Parade: Eve Sonneman Diptychs at Nohra Haime
Eve Sonneman: Lightness of Youth at Nohra Haime Gallery
March 24 to April 25, 2015
730 Fifth Avenue, between 57th and 56th streets
New York City, 212 853 3550
Poet James B. Nicola, whose latest collection, Manhattan Plaza, features a cover image by Eve Sonneman. offers his take on the latest exhibition of one of the veteran photographer’s most beloved formats: the Diptych.
Try this recipe, wherever you are: Look. Look hard. Close your eyes. Remember what you’ve just seen. Now turn. Wait. Open your eyes. Look hard. Close your eyes. Remember.
Such pairs of images might constitute the left and right panels of a diptych by photographer Eve Sonneman, the subject of her “Lightness of Youth” exhibition at Nohra Haime Gallery, closing April 25. Her “singular technique” (in the words of the press release) invites one to imagine and recreate not only the missing between, but also the prequel and sequel to an implied story, not only regarding the differentials of space and time, but also of human relationships and, through use of the close-up, of inner thoughts.
The simplest of the fifteen diptychs on view is Pica Chu, Thanksgiving Day Parade, New York, 2013, where a cartoon-inspired giant balloon-float begins to emerge in the sky from behind the edge of a glass tower, in the left panel, and then comes into full view in the right. As the numbers 1 and 2 can be added and subtracted to derive all integers both positive and negative, so do these two panels invoke, by extension, the rest of that float’s route, then other balloons and floats of that day’s parade, then last year’s parade and next year’s and so on into perpetuity and past.
The other fourteen all involve human beings in at least one of their images. In Blossoms/Umbrella, New York, 2013, panel left is person-free, while panel right is full of folks. Here the difference is achieved with a camera turn of perhaps as much as 180°. Samurai, Cherry Blossoms, New York 2013 involves only two costumed revelers in the left, but a crowd of strollers appears behind them, on the right, the difference not so much in camera position as it is in time and life.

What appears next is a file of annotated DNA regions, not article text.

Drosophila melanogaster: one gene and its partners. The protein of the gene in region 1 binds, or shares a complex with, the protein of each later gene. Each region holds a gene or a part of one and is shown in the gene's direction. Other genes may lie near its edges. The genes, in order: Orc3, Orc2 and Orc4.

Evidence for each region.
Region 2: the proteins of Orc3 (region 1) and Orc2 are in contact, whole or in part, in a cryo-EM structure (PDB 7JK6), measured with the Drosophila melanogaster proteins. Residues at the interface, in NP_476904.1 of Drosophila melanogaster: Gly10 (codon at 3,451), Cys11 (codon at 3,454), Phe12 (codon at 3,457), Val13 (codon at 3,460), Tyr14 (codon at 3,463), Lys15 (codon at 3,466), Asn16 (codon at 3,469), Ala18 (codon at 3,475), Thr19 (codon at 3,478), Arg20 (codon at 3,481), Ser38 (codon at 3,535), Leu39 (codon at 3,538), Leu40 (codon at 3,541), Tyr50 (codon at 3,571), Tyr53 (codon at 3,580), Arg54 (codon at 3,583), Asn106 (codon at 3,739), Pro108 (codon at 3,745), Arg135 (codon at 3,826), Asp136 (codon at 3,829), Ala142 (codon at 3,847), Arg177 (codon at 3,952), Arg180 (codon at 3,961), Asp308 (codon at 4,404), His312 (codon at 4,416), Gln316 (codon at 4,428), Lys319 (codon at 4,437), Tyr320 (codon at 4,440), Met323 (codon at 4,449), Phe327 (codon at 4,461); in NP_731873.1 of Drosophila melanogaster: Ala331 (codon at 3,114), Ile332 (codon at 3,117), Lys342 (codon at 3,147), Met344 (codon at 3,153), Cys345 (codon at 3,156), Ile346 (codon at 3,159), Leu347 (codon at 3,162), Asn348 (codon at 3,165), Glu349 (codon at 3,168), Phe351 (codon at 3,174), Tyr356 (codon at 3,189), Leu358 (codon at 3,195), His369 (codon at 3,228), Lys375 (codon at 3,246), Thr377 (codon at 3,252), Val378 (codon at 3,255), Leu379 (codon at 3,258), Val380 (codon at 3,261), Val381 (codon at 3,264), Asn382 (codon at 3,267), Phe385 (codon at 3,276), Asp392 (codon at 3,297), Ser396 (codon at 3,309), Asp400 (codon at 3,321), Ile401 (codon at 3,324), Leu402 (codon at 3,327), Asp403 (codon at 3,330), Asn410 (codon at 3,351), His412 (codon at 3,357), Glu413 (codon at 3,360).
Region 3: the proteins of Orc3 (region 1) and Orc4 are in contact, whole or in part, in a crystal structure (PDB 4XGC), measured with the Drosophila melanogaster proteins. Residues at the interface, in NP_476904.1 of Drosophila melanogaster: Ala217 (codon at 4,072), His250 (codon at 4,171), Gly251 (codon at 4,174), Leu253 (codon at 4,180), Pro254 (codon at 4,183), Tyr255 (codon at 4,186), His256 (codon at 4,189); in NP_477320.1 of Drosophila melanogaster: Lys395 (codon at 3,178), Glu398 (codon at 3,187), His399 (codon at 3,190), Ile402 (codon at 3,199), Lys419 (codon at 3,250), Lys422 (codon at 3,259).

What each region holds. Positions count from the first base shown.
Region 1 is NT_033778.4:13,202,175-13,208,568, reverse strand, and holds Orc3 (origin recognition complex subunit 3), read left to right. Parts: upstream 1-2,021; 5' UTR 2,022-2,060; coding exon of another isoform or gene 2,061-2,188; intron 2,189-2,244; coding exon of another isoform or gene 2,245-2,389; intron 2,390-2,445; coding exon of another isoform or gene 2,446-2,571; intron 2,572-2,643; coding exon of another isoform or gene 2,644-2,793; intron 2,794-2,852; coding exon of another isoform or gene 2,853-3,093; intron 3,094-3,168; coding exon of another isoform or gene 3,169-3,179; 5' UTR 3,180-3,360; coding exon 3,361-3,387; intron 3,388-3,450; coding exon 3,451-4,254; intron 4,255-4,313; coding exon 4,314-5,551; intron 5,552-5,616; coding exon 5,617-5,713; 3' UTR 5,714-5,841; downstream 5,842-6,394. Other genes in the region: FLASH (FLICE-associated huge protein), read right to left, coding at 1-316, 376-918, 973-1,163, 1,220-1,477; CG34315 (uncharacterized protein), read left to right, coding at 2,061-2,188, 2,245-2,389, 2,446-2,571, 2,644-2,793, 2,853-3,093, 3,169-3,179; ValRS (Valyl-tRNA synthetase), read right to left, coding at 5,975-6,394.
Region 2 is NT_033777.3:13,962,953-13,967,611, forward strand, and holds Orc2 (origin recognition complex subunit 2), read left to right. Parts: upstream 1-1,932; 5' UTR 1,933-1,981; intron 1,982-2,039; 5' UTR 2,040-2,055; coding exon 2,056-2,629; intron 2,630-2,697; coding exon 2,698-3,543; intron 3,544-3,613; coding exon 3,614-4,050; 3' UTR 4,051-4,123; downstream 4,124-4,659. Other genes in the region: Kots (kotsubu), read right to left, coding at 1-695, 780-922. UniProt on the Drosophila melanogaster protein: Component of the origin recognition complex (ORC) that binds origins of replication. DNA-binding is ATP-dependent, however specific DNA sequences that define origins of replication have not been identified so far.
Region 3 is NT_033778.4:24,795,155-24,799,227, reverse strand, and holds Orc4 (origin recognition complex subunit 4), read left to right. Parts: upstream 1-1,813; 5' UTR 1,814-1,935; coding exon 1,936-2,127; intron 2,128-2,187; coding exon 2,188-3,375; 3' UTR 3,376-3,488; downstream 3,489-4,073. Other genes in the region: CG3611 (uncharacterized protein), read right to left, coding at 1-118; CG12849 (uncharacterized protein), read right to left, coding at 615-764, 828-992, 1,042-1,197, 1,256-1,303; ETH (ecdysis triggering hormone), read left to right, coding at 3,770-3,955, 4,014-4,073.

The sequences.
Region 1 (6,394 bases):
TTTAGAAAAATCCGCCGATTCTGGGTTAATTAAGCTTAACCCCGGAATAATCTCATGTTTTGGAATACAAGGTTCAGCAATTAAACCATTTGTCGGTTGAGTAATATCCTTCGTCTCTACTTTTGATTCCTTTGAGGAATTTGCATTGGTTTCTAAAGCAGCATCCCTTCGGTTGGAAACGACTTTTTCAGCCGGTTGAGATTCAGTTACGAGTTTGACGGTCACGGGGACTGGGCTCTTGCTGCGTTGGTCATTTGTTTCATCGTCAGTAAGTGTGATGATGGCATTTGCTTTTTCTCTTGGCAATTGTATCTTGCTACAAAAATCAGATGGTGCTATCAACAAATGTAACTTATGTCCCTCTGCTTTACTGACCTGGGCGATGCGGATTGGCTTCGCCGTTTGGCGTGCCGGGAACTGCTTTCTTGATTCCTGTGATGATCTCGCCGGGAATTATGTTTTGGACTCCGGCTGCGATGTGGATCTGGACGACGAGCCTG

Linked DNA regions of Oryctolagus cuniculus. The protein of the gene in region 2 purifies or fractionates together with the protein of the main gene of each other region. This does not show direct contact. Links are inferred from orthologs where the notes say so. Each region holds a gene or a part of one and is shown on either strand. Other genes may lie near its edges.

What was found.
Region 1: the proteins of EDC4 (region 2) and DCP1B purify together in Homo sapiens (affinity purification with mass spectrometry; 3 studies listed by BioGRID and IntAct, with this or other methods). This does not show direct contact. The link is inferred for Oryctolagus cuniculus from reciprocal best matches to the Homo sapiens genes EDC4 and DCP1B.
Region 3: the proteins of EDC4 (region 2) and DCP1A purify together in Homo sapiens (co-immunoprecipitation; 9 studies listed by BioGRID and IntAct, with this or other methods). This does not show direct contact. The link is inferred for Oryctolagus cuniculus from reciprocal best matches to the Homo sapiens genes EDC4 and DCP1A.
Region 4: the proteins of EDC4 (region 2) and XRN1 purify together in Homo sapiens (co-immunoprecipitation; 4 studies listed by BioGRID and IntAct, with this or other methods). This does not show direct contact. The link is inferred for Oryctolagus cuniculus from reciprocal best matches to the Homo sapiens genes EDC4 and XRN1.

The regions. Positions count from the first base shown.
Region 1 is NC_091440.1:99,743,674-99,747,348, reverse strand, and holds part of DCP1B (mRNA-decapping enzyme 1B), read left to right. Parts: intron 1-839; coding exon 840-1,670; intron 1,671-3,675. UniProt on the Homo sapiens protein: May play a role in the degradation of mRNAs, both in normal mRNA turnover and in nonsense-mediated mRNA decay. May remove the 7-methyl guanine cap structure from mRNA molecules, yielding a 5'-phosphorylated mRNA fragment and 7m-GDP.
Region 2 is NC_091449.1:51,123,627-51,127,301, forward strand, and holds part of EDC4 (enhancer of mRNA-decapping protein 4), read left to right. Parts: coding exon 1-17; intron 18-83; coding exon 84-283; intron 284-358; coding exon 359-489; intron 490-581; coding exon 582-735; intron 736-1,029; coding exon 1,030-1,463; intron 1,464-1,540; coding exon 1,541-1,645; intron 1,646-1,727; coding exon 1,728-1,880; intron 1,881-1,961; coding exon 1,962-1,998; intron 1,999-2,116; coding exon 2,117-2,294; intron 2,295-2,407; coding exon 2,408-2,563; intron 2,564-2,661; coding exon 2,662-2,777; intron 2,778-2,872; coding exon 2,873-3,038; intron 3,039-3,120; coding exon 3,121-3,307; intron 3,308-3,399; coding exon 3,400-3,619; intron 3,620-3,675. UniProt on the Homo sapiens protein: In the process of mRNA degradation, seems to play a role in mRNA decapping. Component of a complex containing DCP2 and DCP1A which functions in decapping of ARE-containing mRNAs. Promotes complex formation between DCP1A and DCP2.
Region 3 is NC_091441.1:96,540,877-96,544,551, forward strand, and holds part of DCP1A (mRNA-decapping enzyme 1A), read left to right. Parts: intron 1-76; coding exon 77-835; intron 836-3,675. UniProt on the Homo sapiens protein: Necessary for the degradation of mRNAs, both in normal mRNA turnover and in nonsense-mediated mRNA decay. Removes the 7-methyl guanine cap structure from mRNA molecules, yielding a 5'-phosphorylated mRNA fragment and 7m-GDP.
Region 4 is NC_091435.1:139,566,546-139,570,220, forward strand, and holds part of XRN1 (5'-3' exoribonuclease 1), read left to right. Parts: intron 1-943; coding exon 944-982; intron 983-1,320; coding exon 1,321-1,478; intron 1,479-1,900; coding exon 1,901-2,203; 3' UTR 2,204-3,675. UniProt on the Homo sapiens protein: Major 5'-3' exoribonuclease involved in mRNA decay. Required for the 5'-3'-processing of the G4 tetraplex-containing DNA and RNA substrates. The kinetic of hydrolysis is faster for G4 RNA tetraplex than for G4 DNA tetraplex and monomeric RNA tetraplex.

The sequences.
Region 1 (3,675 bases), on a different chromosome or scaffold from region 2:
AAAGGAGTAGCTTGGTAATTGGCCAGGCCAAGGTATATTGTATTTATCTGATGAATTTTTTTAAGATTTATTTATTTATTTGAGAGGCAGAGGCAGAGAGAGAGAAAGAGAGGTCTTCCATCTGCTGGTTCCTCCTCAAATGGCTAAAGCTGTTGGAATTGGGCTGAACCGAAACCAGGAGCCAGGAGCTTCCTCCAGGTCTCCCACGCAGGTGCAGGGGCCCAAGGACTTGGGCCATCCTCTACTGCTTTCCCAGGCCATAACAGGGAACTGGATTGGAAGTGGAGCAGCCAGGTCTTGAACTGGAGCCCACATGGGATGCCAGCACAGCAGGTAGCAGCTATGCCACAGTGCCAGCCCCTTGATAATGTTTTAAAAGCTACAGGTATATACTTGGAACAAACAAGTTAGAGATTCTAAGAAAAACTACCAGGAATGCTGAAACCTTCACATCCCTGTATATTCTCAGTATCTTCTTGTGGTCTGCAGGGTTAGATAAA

Even without thinking about it, our mind differentiates the living from the inanimate, the moving from the fixed, the main characters from the peripheral, and all grades of in-between: folks who are seated or stationary and don’t relocate between the panes, but adjust.
In Mermaid and Sailor, Coney Island, New York 2013 we don’t know whether the featured couple are on a first date, when viewed left, only that they are not shy about costume (her) or make-up (him). But by the right panel we see she knows him well enough to embrace him at the waist with both arms, palm flat against his midsection just below the belly. Perhaps this is no first date after all. Is he surprised? His reaction does involve a turn of the head, after all.
Do we care? As much as we care to. The show is titled, after all, “The Lightness of Youth,” not its despair or tragedy, and presents a world-view of taking delight in the innocuous and anonymous on balmy days at such plush locations as Times Square, the Brooklyn Botanical Gardens, Coney Island and Cannes.
The diptych technique engages us in a dynamic relationship with the otherwise static form of stills, much as white space surrounding the elliptical text of a free-verse poem vibrates with the mystery of the unsaid between the stanzas and lines. The wondering is left to us.
In Yoga, Times Square, New York, 2013 the left panel portrays not only the instructor and her sea of students—out of sync, incidentally—but also, along the right edge, four outdoor video screens with their own active displays, heightening the capricious and ephemeral that dominate visual stimuli in a place as rambunctious as Times Square. To the right the four screens are gone–albeit merely through a minor adjustment in camera position. Coincidentally, instructor and students have fallen into harmony, arms extended overhead, in a communal side-stretch, like blades of grass or grain in a breeze; each is unique in her individuality, yet all move as one. Surely there is no causality between the vanished video screens and the harmony of the humans, but the point is made aesthetically, even if lightly or by accident: the hecticness of ever-morphing video does not appear in the more harmonious life of the right hand panel because, it seems, it does not belong there. Such inscrutability of intent, of course, is the province of photography.
Sonneman’s integrating leitmotif involves not just The Crowd but, more accurately, The Progression, The Procession, The Parade—of people and relationships, elephant and entertainers, kayaks and sailors, life and thoughts, and, at core, of images and experience. “Lightness of Youth” delivers a new take on an old theme from Ovid’s Metamorphoses: the divine transience of all things—and moments.